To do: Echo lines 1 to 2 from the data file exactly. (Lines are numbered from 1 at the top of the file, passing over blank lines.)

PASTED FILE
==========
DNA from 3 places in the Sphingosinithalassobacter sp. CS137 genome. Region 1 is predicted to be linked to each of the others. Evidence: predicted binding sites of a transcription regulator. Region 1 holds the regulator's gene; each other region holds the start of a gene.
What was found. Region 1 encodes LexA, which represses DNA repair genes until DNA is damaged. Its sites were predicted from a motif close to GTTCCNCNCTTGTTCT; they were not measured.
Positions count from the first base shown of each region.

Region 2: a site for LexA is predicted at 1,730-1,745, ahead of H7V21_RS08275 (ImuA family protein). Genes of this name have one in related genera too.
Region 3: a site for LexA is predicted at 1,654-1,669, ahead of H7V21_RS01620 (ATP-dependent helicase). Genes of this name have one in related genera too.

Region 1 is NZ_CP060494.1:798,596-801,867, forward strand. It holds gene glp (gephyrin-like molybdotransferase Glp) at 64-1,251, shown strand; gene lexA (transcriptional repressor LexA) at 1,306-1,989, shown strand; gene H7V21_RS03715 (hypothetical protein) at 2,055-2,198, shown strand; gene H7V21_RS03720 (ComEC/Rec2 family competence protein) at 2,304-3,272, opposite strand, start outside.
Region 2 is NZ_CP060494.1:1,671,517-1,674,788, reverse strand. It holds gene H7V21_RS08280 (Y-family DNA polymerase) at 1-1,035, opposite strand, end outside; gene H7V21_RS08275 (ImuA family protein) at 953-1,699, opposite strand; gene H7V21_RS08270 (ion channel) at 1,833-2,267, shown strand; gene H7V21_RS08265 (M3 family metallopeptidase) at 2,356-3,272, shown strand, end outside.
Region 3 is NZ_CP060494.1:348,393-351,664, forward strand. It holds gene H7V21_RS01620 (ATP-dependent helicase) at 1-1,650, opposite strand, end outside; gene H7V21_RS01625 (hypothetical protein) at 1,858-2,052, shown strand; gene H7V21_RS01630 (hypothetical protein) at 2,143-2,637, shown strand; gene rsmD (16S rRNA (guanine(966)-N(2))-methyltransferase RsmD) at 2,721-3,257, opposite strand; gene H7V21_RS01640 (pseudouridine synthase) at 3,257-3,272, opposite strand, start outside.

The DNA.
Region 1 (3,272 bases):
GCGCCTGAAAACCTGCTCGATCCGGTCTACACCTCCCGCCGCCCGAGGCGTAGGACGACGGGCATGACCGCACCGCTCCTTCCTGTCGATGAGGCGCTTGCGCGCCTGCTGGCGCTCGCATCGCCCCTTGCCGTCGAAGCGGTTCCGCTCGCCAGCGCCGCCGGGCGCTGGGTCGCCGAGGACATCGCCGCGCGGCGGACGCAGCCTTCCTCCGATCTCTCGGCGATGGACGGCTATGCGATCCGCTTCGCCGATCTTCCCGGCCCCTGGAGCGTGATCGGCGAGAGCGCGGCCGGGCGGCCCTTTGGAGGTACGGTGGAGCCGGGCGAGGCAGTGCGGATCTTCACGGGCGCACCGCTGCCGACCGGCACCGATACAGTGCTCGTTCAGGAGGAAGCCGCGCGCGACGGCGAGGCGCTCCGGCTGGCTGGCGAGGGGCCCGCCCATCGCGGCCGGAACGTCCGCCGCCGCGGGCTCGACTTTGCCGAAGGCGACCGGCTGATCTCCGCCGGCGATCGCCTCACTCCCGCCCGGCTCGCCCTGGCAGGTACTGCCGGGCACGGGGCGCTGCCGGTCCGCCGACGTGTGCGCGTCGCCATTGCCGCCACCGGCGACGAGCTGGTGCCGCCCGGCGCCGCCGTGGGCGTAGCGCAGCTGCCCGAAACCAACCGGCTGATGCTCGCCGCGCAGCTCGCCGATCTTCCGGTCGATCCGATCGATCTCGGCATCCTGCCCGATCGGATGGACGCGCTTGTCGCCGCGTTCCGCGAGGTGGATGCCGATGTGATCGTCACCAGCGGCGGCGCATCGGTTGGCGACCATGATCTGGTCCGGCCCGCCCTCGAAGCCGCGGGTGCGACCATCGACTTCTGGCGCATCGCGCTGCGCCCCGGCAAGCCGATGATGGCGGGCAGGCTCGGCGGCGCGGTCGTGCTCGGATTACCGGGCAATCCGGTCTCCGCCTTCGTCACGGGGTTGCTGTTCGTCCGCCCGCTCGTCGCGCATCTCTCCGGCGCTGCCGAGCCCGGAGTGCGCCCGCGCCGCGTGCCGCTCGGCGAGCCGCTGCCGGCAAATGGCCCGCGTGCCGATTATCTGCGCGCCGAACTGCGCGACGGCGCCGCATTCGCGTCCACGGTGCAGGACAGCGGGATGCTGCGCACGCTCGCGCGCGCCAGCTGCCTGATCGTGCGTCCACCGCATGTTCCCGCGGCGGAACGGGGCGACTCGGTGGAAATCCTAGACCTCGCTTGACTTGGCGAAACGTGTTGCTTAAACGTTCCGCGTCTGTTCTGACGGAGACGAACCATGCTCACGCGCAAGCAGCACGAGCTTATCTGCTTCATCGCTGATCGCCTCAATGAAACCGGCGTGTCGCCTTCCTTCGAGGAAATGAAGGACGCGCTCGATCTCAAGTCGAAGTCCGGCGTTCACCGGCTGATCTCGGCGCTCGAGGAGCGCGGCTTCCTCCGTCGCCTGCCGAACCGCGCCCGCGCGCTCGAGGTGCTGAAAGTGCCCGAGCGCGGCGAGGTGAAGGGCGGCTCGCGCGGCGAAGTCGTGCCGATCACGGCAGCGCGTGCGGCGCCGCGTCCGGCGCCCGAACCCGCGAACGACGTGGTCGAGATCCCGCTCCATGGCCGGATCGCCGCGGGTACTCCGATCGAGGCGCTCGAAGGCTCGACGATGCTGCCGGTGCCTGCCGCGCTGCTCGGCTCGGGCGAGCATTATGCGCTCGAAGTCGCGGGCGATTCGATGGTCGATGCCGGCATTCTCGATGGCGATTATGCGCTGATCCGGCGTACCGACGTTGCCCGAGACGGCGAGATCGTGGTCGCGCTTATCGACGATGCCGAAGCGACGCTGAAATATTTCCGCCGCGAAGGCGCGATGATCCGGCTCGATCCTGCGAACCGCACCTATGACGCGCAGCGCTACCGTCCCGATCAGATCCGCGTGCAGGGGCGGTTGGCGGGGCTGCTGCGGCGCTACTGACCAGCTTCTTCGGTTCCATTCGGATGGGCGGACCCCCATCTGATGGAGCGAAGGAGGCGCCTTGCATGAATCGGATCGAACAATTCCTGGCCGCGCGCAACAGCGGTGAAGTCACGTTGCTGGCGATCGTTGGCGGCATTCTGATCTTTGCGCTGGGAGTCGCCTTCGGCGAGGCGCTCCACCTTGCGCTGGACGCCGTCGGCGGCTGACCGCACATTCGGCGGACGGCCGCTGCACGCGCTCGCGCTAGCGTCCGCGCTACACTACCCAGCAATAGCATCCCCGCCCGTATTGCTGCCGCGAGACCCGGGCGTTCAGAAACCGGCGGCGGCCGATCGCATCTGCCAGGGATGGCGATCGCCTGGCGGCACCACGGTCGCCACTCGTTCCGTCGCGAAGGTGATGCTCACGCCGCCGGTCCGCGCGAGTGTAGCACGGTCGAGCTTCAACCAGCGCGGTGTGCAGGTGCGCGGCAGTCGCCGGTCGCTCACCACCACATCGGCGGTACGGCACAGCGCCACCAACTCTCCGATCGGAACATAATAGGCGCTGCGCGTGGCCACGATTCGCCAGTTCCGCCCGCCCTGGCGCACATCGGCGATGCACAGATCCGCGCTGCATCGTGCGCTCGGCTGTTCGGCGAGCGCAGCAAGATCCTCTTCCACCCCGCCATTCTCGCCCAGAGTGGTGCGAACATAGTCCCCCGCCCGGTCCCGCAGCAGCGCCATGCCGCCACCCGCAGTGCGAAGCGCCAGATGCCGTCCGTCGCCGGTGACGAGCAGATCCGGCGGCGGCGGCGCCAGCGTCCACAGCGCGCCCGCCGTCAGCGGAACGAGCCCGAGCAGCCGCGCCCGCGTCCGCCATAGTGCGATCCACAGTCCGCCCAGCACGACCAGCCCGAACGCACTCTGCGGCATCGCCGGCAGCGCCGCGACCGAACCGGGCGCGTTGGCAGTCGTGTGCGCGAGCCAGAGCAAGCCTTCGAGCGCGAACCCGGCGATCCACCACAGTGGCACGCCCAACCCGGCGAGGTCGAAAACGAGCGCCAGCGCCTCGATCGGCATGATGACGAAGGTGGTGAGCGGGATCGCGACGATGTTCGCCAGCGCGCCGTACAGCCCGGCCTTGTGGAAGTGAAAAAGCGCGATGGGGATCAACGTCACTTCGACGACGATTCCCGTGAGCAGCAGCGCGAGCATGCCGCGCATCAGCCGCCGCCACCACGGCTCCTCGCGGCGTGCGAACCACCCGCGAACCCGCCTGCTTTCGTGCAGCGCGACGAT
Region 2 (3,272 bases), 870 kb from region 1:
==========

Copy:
DNA from 3 places in the Sphingosinithalassobacter sp. CS137 genome. Region 1 is predicted to be linked to each of the others. Evidence: predicted binding sites of a transcription regulator. Region 1 holds the regulator's gene; each other region holds the start of a gene.
What was found. Region 1 encodes LexA, which represses DNA repair genes until DNA is damaged. Its sites were predicted from a motif close to GTTCCNCNCTTGTTCT; they were not measured.